I liked Mr Tilney from the start: he seems to be a perfectly nice chap. He is friendly and clever, and a good match for Catherine.

This novel may not have the clout of some of Austen’s other, more popular works, but it’s much easier to follow and isn’t as full of endless conversations between characters about which couples are going to get married and all that stuff. It’s a definitely a bit lighter and I suppose slightly more amusing as it is supposed to be a parody.

I’m giving it 6/10 because it is interesting and it’s maybe a little more modern than Austen’s other novels: it has a gold-digger, fake friends, unwanted male attention, an over-active imagination and so on. It also kept me reading for a lot longer than the other novels! It’s still not something I would necessarily read again though!

I’ve just finished reading “Stardust” by Neil Gaiman.

“Stardust” by Neil Gaiman (via Goodreads)

I saw a small part of the recent film version but decided I’d rather read the book first as it sounded interesting. This book is so good that I ended up reading it twice in one week!

The blurb reads:

At the dawn of the Victorian era, life moves at a leisurely pace in the tiny town of Wall. Young Tristran Thorn has lost his heart to the beautiful Victoria Forester, but Victoria is as cold and distant as the star she and Tristran see fall from the sky one evening. For the prize of Victoria’s hand, Tristran vows to retrieve the star for his beloved. It is an oath that sends the lovelorn swain over the town’s ancient wall and into a world that is dangerous and strange beyond imagining…

The plot is really good, with the subplots adding extra little bits to the overall story. Tristran goes off into the magical world over the wall in search of the fallen star, knowing that others are trying to find the star too and cause harm.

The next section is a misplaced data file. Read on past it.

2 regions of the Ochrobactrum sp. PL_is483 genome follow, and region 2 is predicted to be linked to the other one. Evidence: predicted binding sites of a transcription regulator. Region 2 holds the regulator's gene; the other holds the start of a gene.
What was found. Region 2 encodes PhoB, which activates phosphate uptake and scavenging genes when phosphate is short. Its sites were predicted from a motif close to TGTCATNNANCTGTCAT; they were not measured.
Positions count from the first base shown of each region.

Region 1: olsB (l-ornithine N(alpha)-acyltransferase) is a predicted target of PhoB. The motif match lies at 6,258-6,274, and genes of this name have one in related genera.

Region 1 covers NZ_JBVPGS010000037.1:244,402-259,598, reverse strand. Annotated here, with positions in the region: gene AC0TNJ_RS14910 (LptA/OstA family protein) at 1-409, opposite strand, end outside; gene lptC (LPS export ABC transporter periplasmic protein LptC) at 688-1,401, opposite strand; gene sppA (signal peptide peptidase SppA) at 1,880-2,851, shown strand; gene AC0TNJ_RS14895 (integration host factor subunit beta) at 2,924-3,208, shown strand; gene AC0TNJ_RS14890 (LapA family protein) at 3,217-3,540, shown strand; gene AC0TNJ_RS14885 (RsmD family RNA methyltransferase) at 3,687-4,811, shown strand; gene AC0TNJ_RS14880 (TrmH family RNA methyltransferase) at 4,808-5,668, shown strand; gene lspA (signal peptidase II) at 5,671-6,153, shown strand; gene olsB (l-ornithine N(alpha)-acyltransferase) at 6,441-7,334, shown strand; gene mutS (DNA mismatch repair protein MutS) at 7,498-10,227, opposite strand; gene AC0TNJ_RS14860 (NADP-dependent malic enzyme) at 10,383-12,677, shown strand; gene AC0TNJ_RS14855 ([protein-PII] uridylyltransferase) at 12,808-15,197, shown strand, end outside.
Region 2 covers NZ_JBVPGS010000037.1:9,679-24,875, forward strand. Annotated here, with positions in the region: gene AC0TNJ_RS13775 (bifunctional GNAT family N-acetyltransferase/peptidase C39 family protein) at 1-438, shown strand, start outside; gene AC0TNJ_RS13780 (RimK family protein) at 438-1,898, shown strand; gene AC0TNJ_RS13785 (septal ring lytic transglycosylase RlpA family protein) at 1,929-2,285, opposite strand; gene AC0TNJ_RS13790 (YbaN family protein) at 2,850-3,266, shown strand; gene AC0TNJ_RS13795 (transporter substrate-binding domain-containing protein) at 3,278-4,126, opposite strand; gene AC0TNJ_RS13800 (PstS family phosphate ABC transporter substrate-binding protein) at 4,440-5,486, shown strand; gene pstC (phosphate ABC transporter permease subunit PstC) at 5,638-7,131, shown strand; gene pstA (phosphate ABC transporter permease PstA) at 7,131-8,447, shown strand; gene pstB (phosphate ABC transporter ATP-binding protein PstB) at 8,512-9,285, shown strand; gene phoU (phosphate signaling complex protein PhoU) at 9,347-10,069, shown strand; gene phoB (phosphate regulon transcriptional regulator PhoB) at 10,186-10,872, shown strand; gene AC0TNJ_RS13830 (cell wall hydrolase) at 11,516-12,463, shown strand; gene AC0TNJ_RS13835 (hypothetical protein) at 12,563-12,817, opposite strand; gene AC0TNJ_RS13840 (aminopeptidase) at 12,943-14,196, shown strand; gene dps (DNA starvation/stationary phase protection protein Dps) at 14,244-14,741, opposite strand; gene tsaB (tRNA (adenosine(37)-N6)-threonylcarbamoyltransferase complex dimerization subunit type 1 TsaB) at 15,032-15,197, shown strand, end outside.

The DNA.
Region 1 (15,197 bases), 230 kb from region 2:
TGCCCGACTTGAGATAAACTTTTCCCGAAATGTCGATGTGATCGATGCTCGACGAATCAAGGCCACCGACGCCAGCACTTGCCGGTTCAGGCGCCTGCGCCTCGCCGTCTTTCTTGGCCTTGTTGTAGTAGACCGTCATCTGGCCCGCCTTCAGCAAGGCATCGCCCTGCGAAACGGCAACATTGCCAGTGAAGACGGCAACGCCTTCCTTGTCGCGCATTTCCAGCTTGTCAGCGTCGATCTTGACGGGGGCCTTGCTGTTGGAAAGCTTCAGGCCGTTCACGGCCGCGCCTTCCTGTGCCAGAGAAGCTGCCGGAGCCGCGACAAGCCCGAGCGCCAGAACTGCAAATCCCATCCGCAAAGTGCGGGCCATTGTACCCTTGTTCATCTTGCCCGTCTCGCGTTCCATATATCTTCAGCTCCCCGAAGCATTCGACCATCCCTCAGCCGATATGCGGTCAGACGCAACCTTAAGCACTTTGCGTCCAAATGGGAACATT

The people and creatures he meets along the way are a fascinating bunch of characters, and it soon becomes apparent that Tristran himself is not quite as human as he thought he was.

The Victorian world so different to the Faerie world, but at the same time they still intermingle, especially with Tristran learning old nursery rhymes in Wall and then discovering they actually mean something over the boundary wall  and they actually save his life.

There’s so many twists in the story and it’s really satisfying when you work out the links between events and the characters. The descriptions are really beautiful and very typical of a fairy tale but it all works really well. I’m not sure the content would always be suitable for children as it’s a little bit more like an old-fashioned fairy tale, and not a Disney sanitised version! I’m not sure I want to watch the film version any more, as the little research I’ve done looks like it changes a bit too much of the story.

I had to read this book twice because I realised I’d missed bits in my eagerness to find out what happened next, but it was even better the second time round! I love this book and I’m so glad I bought it on a whim! I’m giving it 9/10!